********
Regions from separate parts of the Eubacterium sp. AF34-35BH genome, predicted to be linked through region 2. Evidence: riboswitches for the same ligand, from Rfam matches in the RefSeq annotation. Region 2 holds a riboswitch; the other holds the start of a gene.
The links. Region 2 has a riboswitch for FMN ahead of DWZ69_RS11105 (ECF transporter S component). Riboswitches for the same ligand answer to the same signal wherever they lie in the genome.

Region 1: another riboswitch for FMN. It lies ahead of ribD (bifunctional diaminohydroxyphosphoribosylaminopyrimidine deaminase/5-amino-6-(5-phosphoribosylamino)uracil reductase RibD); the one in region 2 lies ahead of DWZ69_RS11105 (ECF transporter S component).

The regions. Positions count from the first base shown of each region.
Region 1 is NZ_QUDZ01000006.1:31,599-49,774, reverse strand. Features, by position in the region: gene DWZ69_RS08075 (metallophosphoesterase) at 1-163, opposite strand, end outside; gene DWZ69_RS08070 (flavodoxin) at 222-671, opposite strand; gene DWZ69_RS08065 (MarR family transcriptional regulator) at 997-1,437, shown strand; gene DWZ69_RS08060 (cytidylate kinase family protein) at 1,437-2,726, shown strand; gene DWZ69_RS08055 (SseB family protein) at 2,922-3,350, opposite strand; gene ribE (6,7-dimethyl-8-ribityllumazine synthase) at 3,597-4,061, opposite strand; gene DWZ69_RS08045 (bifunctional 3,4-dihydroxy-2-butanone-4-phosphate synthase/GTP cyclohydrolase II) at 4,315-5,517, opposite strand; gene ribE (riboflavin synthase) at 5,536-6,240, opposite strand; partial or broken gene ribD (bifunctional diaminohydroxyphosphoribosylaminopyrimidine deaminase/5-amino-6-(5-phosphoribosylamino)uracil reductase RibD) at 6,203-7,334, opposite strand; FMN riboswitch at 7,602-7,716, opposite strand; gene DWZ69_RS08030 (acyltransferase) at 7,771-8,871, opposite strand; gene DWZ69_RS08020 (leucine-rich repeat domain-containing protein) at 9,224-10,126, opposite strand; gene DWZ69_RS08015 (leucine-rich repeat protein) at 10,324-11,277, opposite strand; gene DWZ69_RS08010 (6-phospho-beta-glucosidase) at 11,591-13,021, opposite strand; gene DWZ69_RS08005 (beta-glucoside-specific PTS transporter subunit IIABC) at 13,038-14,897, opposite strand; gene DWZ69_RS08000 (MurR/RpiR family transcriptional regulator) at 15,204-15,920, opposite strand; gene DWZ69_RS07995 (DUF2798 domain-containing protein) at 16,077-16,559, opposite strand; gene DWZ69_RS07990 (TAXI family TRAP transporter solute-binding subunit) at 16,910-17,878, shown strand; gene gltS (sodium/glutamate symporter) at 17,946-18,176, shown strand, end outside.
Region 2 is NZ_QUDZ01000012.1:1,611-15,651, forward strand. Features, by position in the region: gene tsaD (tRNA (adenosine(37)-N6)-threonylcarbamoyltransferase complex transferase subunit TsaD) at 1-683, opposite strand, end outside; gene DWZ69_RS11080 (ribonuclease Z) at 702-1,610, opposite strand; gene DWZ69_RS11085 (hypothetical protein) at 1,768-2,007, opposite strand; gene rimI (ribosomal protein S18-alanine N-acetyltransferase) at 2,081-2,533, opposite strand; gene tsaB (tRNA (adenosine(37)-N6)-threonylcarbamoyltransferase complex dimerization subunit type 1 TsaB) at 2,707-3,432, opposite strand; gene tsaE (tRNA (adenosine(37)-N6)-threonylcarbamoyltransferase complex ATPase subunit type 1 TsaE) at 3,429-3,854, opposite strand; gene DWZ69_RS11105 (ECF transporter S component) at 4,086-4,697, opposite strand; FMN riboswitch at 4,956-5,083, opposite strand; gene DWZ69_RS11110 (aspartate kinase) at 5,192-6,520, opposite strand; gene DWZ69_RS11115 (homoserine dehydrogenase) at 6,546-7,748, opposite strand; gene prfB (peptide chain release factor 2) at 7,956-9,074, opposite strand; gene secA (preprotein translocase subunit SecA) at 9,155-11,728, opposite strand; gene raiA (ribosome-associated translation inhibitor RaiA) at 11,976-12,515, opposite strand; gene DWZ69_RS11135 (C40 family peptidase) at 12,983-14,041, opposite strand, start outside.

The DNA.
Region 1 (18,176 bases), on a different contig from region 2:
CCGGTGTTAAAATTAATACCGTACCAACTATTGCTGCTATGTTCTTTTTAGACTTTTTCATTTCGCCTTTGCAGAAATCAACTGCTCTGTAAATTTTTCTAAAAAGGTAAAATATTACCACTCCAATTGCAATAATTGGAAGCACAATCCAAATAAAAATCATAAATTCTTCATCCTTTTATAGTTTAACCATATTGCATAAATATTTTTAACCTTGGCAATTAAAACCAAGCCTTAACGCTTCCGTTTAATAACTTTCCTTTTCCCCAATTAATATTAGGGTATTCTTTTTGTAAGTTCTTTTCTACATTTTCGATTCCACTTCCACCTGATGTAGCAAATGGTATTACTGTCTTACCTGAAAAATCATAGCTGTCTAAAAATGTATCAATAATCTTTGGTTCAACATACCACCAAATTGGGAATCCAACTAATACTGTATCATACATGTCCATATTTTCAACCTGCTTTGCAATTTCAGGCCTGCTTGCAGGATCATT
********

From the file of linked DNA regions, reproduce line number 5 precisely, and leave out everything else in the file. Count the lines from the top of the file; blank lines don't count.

Region 1 is NZ_QUDZ01000006.1:31,599-49,774, reverse strand. Features, by position in the region: gene DWZ69_RS08075 (metallophosphoesterase) at 1-163, opposite strand, end outside; gene DWZ69_RS08070 (flavodoxin) at 222-671, opposite strand; gene DWZ69_RS08065 (MarR family transcriptional regulator) at 997-1,437, shown strand; gene DWZ69_RS08060 (cytidylate kinase family protein) at 1,437-2,726, shown strand; gene DWZ69_RS08055 (SseB family protein) at 2,922-3,350, opposite strand; gene ribE (6,7-dimethyl-8-ribityllumazine synthase) at 3,597-4,061, opposite strand; gene DWZ69_RS08045 (bifunctional 3,4-dihydroxy-2-butanone-4-phosphate synthase/GTP cyclohydrolase II) at 4,315-5,517, opposite strand; gene ribE (riboflavin synthase) at 5,536-6,240, opposite strand; partial or broken gene ribD (bifunctional diaminohydroxyphosphoribosylaminopyrimidine deaminase/5-amino-6-(5-phosphoribosylamino)uracil reductase RibD) at 6,203-7,334, opposite strand; FMN riboswitch at 7,602-7,716, opposite strand; gene DWZ69_RS08030 (acyltransferase) at 7,771-8,871, opposite strand; gene DWZ69_RS08020 (leucine-rich repeat domain-containing protein) at 9,224-10,126, opposite strand; gene DWZ69_RS08015 (leucine-rich repeat protein) at 10,324-11,277, opposite strand; gene DWZ69_RS08010 (6-phospho-beta-glucosidase) at 11,591-13,021, opposite strand; gene DWZ69_RS08005 (beta-glucoside-specific PTS transporter subunit IIABC) at 13,038-14,897, opposite strand; gene DWZ69_RS08000 (MurR/RpiR family transcriptional regulator) at 15,204-15,920, opposite strand; gene DWZ69_RS07995 (DUF2798 domain-containing protein) at 16,077-16,559, opposite strand; gene DWZ69_RS07990 (TAXI family TRAP transporter solute-binding subunit) at 16,910-17,878, shown strand; gene gltS (sodium/glutamate symporter) at 17,946-18,176, shown strand, end outside.